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Octagonal side table #2: Some progress

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Blog entry by lanwater posted 10-05-2010 08:35 PM 1251 reads 0 times favorited 7 comments Add to Favorites Watch
« Part 1: Pattern Routing Challenge Part 2 of Octagonal side table series Part 3: Success »

I made some progress on routing the legs for my octagonal table that I blogged about last time.
Some of you remember that the oak was “grabing” on the router bit and the leg would shatter.
http://lumberjocks.com/lanwater/blog/18200

From the advise I got, I set the following goal in my last blog:
-Scroll saw /jigsaw very close to the cut line
-Sand some
-Pay attention to grain direction changes
-Pattern route the leg

Well I stuck close to the above outline and the wood did not shatter.

I still have few small “nics” that will go with sanding and 1 bigger one that will require some thinking or maybe filling.

I started on the scrollsaw and after 3 blades I cut out the inside. I obviously could not use the bandsaw because of the enclosed areas. I lost 3 blades partly because the thickness and hardness of the Oak, my inexperience with scrollsaws and also the wrong type of blades. The blades I have on hand were rated up to 1/2 inch; I am using 4/4 oak for this project.

Some of you will see that I deviated a little with the scrollsaw and created a small problem area.

I sanded some area where I was not close to the routing line as I wanted to take very little material with the router.

I then headed to the router table. I decided to use a bushing for 2 reasons:
-the templale I have (made by a friend with a CNC router) was wider than I wanted.
-I wanted my piece to be on the top so I can see grain direction changes.

With the bushing, instead a flush top bearing bit, I achieved those 2 goals

The reasult was pretty good.

Now time to cut out the outside of the leg on the bandsaw and some more flush pattern routing (top bearing bit this time):

The final result turned out pretty good. I got some damages as you see in the picture below. the call for dinner resonate through the house and I had to finish so I miss the grain direction change. I also chamfered the edges.
Wood filler maybe, epoxy with saw dust, open to ideas…

The two small circled area, I think I can sand; they are not deep.
The bigger area need some serious thinking.

Advise and criticism are welcome as always, that how I learn. Any thoughts please do not hesitate.
I never blocked anyone and never will.

Thanks for looking.

-- Abbas, Castro Valley, CA



7 comments so far

View Partridge's profile

Partridge

296 posts in 2613 days


#1 posted 10-06-2010 01:47 AM

this wood be very difficult to fix with out seeing the fix. what if you fix them all the same way ( run a contrasting strip of wood on the outside of all legs.) or maybe it may just require starting over?

-- I get out in the shop when I can

View lanwater's profile

lanwater

3084 posts in 1591 days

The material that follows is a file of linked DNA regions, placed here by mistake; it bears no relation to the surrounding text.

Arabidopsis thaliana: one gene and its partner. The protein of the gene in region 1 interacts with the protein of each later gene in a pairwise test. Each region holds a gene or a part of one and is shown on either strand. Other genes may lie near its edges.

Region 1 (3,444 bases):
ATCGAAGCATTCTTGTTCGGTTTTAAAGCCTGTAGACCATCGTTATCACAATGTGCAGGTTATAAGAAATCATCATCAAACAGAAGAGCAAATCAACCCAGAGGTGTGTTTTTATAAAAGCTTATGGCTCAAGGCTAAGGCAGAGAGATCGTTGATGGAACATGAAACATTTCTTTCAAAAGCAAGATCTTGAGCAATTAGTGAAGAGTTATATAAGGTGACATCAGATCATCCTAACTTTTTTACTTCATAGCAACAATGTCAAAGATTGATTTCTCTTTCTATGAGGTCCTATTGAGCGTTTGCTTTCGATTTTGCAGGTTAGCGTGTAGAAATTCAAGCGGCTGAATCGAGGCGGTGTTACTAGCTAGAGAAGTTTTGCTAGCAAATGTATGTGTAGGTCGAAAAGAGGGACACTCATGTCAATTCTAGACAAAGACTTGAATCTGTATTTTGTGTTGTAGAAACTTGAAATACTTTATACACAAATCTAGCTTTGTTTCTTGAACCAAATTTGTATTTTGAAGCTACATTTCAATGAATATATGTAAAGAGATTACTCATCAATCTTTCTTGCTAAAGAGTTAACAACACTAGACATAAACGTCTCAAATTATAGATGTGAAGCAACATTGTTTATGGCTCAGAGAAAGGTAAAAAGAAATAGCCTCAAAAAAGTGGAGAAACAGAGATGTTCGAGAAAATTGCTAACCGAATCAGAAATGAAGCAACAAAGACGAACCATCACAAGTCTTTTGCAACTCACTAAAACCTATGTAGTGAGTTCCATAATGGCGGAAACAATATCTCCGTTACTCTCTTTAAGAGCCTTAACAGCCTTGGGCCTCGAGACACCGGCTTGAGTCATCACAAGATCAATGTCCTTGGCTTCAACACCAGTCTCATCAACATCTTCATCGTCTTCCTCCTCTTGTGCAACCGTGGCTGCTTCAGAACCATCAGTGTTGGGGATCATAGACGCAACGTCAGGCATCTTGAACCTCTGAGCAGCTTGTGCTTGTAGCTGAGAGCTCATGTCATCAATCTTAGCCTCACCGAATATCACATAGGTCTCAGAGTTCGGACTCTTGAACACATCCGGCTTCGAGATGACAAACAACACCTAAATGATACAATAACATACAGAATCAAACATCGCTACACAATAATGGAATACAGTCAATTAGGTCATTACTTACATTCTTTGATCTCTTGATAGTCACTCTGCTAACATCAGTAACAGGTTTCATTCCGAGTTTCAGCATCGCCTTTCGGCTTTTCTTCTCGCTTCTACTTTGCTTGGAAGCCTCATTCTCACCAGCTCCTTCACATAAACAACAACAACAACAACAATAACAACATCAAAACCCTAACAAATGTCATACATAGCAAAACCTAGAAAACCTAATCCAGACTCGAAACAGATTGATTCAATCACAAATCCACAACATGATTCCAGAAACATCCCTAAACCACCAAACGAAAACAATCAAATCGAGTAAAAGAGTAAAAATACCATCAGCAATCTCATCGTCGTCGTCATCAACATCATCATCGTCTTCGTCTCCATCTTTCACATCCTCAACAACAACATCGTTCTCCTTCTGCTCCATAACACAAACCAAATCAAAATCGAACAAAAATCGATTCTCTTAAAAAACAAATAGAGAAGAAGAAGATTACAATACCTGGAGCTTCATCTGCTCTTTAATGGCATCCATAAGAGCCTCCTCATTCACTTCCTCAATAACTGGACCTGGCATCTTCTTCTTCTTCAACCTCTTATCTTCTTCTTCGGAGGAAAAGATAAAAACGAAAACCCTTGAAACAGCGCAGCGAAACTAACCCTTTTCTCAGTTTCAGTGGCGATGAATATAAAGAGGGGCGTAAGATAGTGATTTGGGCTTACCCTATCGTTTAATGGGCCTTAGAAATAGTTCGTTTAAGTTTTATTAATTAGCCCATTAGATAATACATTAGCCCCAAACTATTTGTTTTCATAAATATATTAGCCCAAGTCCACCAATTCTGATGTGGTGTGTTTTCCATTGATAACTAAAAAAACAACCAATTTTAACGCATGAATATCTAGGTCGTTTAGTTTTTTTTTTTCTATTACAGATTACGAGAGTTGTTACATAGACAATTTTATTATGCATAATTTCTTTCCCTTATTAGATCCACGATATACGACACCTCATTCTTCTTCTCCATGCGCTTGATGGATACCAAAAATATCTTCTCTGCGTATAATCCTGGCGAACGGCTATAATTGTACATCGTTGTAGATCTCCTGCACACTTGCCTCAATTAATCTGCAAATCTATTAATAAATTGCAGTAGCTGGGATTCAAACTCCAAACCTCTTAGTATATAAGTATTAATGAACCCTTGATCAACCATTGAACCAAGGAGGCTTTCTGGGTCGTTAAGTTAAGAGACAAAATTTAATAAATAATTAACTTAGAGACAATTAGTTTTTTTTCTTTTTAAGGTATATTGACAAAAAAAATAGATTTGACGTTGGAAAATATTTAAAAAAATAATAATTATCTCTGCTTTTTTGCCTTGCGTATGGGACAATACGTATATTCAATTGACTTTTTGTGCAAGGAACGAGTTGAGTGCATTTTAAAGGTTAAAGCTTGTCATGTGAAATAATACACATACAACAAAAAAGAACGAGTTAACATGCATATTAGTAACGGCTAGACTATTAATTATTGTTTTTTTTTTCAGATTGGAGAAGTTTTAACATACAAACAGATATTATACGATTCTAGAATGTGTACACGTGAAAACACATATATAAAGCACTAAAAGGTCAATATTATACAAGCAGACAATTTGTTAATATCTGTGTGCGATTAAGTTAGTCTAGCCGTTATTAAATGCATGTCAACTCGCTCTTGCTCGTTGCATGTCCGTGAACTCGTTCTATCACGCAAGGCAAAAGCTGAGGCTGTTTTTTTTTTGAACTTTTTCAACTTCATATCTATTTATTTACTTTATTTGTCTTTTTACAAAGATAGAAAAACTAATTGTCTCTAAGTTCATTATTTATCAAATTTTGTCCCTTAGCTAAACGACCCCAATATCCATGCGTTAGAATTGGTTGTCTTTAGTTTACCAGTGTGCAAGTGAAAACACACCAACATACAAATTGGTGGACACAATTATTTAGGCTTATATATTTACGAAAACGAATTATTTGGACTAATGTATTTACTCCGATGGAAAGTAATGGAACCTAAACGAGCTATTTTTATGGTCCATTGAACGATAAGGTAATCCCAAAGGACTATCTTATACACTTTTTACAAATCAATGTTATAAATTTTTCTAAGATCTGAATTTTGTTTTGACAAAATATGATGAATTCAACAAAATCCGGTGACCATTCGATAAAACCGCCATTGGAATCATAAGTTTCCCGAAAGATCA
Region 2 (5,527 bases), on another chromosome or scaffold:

#2 posted 10-06-2010 02:20 AM

Partridge:
That has cross my mind. I contemplated cutting a 1/16 deep inlay accross the width and use sapele or nahogany but got actually aprehensive given the thickness of that segment.
I am not very good at that yet. I would have to try on a scrap with the same thikness and see how it comes out.

Starting over is a possibility but I am most likely going to run into similar things.

Do you think Mixing some epoxy and oak powder from the same wood, aplying the paste and sanding it would work?

Thanks for your input, much appreciated.

-- Abbas, Castro Valley, CA

View sras's profile

sras

3844 posts in 1786 days


#3 posted 10-06-2010 05:35 AM

I would try to cut away the damaged area and glue in a piece of matching wood. Then reshape. Take some time to get a tight fit and try to make the glue line as faint as possible. Here is a post where I share some of my efforts to do the same…

-- Steve - Impatience is Expensive

View lanwater's profile

lanwater

3084 posts in 1591 days


#4 posted 10-06-2010 06:20 AM

Thanks Steve. I am affraid it will come to that. I don’t see anyone liking the epoxy idea.

Great blog you wrote there. Good information for fixes.
Impatience has indeed been very expensive for me in time and wood waisted.

-- Abbas, Castro Valley, CA

View mafe's profile (online now)

mafe

9549 posts in 1746 days


#5 posted 10-06-2010 01:32 PM

Ian, I agree with Steve on this, and I acually like these fixes, it brings some personality.
Best thoughts,
Mads

-- Mad F, the fanatical rhykenologist and vintage architect. Democraticwoodworking.

View Bob #2's profile

Bob #2

3808 posts in 2679 days


#6 posted 10-06-2010 04:43 PM

Do it over and do it right. It’s only a piece of wood so far.
You want it to be furniture and your name will be on it.

Lessons learned.

-- A mind, like a home, is furnished by its owner

View lanwater's profile

lanwater

3084 posts in 1591 days


#7 posted 10-06-2010 06:39 PM

Mafe, Bob#2, Thanks for the comments.

It looks like that if I miss any “fix” I may attempt, I would have to redo the piece.
Since I have nothing to loose at this point, I think I will try the easiest route first: I will try too “patch it”. That way I practice patching/fixing. If that fails, I will spend another weekend re-cuting and routing. I still have 2 more legs to go anyway.

Thank you all for the ideas!

-- Abbas, Castro Valley, CA

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